HaBakhur, an anonymous gay Jewish young professional in the Northeast, writes about being a survivor of sexual assault and subject to physical violence, by an abusive (now ex-) boyfriend, and how he’s tired of witnessing victim-blaming and rape apologias
Content warning for accounts of sexual assault, domestic violence, and harassment.
I am over rape culture in the progressive Jewish community.
I am done with rape culture in the progressive Jewish community.
Okay, I am actually “done” with rape culture in general, but I’ve been burned a few too many times by it of late in the Jewish progressive circles I run in – because underneath all the condemnations of Orthodox sex abuse, non-egalitarian halakha, and sexist tendencies on the Israeli and American right wing, the same sense of dominion over bodies, disregard for victims of sexual violence, and entitlement to sex still permeate the left-wing communities from Washington Heights to North Tel Aviv.
What is rape culture? I would best describe it as the societal condition in which, due to the continued hegemony of the patriarchy, rape and sexual assault are normalized and condoned by a society with continued gender- and sexuality-based oppression. It is the fact that one in four to six women and one in thirty-three men are sexually assaulted in their lifetimes, yet only a tiny fraction of assailants are ever punished or castigated. Beyond that, it is the fact that victims are routinely blamed by their peers and media for their own attack, the lack of support for survivors generally, and a culture that romanticizes and reifies the dominion of bodies by some – especially that of straight men over women. Rape culture is not a thing that is solid and distant: it is pervasive, everywhere, the fungus that we as a society have constructed and feed within our midst.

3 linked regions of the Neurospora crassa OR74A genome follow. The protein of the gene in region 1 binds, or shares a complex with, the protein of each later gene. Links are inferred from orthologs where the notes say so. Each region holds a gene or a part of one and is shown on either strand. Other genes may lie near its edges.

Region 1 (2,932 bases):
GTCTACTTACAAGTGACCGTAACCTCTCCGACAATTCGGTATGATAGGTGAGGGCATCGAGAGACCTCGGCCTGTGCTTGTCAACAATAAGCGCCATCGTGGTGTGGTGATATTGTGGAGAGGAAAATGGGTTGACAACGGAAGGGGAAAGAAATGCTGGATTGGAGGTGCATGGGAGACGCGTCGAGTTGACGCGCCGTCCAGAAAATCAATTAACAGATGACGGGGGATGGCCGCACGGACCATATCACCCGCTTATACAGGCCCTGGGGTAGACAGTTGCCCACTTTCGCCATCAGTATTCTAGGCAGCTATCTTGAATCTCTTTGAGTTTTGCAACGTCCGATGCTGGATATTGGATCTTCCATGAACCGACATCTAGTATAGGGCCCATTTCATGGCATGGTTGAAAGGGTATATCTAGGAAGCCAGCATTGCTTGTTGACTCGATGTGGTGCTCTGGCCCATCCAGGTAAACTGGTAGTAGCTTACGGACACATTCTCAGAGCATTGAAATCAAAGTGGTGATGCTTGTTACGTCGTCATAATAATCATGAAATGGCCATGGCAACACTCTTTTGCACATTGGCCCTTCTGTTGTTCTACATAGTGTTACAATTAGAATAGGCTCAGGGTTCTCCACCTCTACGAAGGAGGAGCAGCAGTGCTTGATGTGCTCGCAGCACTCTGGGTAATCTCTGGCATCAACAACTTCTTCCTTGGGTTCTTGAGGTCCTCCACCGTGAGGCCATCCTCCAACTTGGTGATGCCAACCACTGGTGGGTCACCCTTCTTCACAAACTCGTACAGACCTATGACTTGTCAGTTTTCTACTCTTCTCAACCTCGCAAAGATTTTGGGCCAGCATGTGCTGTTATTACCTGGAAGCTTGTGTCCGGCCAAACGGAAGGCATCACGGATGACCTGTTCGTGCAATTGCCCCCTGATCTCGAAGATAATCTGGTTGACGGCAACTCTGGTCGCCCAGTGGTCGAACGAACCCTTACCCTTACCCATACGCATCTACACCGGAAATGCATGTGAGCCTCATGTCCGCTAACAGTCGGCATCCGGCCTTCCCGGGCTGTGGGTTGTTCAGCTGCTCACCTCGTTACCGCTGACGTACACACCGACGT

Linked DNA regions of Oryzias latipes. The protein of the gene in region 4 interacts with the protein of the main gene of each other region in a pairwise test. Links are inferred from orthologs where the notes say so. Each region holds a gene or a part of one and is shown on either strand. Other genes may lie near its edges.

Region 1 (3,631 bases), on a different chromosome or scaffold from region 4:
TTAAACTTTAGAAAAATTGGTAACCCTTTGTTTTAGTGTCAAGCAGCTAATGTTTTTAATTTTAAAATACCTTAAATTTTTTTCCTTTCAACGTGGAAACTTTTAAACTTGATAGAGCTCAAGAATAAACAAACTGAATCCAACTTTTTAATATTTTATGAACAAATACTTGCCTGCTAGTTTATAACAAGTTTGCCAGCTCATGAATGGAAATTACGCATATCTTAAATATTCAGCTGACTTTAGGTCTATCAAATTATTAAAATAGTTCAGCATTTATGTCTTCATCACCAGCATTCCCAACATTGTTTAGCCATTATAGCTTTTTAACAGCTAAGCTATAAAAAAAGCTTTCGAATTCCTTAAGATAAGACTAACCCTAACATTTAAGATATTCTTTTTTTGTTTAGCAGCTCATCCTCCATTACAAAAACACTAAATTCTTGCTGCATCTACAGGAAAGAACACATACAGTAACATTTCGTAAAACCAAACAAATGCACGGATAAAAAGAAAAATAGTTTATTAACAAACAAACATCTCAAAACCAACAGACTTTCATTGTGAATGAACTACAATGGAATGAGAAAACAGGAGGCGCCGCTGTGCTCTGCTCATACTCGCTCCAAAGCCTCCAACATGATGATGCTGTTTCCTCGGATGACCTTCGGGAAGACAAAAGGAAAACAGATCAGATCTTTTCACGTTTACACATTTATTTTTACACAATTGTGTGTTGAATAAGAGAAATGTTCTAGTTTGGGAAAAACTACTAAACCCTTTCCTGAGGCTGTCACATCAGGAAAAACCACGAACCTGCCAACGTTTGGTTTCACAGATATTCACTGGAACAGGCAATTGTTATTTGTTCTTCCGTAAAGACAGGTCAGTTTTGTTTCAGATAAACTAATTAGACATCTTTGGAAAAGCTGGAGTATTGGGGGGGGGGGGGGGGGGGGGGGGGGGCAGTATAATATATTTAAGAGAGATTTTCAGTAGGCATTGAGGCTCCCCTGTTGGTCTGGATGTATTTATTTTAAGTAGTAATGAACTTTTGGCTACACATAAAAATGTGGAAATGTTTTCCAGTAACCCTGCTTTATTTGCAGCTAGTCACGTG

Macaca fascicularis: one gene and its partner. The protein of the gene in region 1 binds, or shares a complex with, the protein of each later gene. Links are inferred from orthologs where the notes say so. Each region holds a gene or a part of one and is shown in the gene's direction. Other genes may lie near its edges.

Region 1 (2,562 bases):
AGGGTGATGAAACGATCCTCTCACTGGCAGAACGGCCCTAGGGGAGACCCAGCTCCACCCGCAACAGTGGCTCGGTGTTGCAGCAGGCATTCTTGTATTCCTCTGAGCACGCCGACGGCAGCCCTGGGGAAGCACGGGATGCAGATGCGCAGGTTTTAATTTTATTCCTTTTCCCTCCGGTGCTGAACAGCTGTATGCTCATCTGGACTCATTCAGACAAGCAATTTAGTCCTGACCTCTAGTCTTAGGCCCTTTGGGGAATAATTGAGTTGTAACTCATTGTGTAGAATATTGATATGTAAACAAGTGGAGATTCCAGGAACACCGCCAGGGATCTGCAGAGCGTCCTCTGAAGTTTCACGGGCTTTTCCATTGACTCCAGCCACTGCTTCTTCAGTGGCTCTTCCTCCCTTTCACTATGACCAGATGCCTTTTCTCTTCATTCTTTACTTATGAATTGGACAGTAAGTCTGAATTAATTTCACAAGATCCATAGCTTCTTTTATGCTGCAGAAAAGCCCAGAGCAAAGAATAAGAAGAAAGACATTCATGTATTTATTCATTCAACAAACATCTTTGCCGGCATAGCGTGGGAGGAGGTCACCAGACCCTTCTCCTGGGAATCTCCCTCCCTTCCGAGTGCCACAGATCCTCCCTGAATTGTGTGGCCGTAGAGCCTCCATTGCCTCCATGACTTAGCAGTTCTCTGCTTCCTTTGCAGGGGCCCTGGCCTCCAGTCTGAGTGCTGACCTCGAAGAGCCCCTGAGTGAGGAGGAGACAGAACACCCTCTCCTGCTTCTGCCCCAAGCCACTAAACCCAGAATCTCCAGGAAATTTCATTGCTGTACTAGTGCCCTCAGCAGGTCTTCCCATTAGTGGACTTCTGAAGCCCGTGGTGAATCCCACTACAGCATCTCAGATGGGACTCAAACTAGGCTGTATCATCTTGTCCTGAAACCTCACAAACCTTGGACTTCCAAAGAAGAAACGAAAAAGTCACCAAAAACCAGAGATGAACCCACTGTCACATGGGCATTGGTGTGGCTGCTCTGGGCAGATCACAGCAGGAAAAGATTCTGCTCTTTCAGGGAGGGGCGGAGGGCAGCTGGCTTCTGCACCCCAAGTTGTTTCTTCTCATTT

This is more than a little personal for many of us in the community: I, like thousands of other gay Jewish men, am a survivor of sexual assault. I was sexually assaulted repeatedly, and subject to physical violence, by an abusive (now ex-) boyfriend. Even now, I have the “privilege” of having post-traumatic stress disorder, which almost certainly stems from the violence I was subject to. For very specific reasons of physical safety, I cannot be public about my own experience at this time. And in the Jewish community, in the wider world, and certainly in the progressive Jewish world, many people of all genders deal with the after-effects of assault. And those experiences are completely tied into rape culture.